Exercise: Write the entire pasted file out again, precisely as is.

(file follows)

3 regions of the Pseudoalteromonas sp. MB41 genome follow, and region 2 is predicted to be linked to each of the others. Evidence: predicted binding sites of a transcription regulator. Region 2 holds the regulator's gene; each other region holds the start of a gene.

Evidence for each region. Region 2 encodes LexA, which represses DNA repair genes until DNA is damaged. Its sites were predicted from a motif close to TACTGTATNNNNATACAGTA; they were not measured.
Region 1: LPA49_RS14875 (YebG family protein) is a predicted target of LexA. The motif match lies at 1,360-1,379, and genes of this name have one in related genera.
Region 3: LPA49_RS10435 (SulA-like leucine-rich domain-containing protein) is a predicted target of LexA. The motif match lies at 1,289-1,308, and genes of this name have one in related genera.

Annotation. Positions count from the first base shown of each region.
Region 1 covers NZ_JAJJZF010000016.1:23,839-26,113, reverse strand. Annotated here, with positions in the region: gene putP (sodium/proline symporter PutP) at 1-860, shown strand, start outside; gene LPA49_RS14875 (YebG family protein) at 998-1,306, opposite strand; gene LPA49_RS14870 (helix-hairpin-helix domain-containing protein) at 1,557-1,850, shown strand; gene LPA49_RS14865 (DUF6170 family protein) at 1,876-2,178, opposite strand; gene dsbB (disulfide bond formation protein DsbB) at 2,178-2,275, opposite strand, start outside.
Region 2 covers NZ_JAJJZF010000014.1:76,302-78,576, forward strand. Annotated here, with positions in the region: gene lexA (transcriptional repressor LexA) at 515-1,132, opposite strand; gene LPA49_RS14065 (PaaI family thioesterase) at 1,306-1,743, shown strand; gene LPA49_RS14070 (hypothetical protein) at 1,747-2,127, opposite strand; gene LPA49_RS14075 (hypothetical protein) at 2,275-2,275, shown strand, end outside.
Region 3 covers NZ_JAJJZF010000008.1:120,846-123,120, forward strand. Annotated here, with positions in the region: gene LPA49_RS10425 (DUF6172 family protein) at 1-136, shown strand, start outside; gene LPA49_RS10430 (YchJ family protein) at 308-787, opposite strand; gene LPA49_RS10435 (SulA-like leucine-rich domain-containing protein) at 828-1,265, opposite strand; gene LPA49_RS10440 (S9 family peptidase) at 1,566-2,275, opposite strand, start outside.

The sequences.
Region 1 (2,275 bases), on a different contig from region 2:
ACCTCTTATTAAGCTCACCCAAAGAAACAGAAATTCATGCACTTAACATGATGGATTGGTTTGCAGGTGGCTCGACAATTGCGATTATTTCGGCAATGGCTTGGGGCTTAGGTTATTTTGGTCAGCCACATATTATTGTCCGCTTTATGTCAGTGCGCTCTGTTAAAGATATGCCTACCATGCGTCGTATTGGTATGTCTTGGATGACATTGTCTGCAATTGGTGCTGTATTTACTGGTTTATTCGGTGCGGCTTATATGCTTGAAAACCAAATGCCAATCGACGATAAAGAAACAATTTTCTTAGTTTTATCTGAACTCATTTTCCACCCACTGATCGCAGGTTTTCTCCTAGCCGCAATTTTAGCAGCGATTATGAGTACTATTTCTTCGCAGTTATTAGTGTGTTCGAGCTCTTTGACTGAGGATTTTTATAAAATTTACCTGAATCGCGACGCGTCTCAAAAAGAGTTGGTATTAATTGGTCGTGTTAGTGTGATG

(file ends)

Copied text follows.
3 regions of the Pseudoalteromonas sp. MB41 genome follow, and region 2 is predicted to be linked to each of the others. Evidence: predicted binding sites of a transcription regulator. Region 2 holds the regulator's gene; each other region holds the start of a gene.

Evidence for each region. Region 2 encodes LexA, which represses DNA repair genes until DNA is damaged. Its sites were predicted from a motif close to TACTGTATNNNNATACAGTA; they were not measured.
Region 1: LPA49_RS14875 (YebG family protein) is a predicted target of LexA. The motif match lies at 1,360-1,379, and genes of this name have one in related genera.
Region 3: LPA49_RS10435 (SulA-like leucine-rich domain-containing protein) is a predicted target of LexA. The motif match lies at 1,289-1,308, and genes of this name have one in related genera.

Annotation. Positions count from the first base shown of each region.
Region 1 covers NZ_JAJJZF010000016.1:23,839-26,113, reverse strand. Annotated here, with positions in the region: gene putP (sodium/proline symporter PutP) at 1-860, shown strand, start outside; gene LPA49_RS14875 (YebG family protein) at 998-1,306, opposite strand; gene LPA49_RS14870 (helix-hairpin-helix domain-containing protein) at 1,557-1,850, shown strand; gene LPA49_RS14865 (DUF6170 family protein) at 1,876-2,178, opposite strand; gene dsbB (disulfide bond formation protein DsbB) at 2,178-2,275, opposite strand, start outside.
Region 2 covers NZ_JAJJZF010000014.1:76,302-78,576, forward strand. Annotated here, with positions in the region: gene lexA (transcriptional repressor LexA) at 515-1,132, opposite strand; gene LPA49_RS14065 (PaaI family thioesterase) at 1,306-1,743, shown strand; gene LPA49_RS14070 (hypothetical protein) at 1,747-2,127, opposite strand; gene LPA49_RS14075 (hypothetical protein) at 2,275-2,275, shown strand, end outside.
Region 3 covers NZ_JAJJZF010000008.1:120,846-123,120, forward strand. Annotated here, with positions in the region: gene LPA49_RS10425 (DUF6172 family protein) at 1-136, shown strand, start outside; gene LPA49_RS10430 (YchJ family protein) at 308-787, opposite strand; gene LPA49_RS10435 (SulA-like leucine-rich domain-containing protein) at 828-1,265, opposite strand; gene LPA49_RS10440 (S9 family peptidase) at 1,566-2,275, opposite strand, start outside.

The sequences.
Region 1 (2,275 bases), on a different contig from region 2:
ACCTCTTATTAAGCTCACCCAAAGAAACAGAAATTCATGCACTTAACATGATGGATTGGTTTGCAGGTGGCTCGACAATTGCGATTATTTCGGCAATGGCTTGGGGCTTAGGTTATTTTGGTCAGCCACATATTATTGTCCGCTTTATGTCAGTGCGCTCTGTTAAAGATATGCCTACCATGCGTCGTATTGGTATGTCTTGGATGACATTGTCTGCAATTGGTGCTGTATTTACTGGTTTATTCGGTGCGGCTTATATGCTTGAAAACCAAATGCCAATCGACGATAAAGAAACAATTTTCTTAGTTTTATCTGAACTCATTTTCCACCCACTGATCGCAGGTTTTCTCCTAGCCGCAATTTTAGCAGCGATTATGAGTACTATTTCTTCGCAGTTATTAGTGTGTTCGAGCTCTTTGACTGAGGATTTTTATAAAATTTACCTGAATCGCGACGCGTCTCAAAAAGAGTTGGTATTAATTGGTCGTGTTAGTGTGATG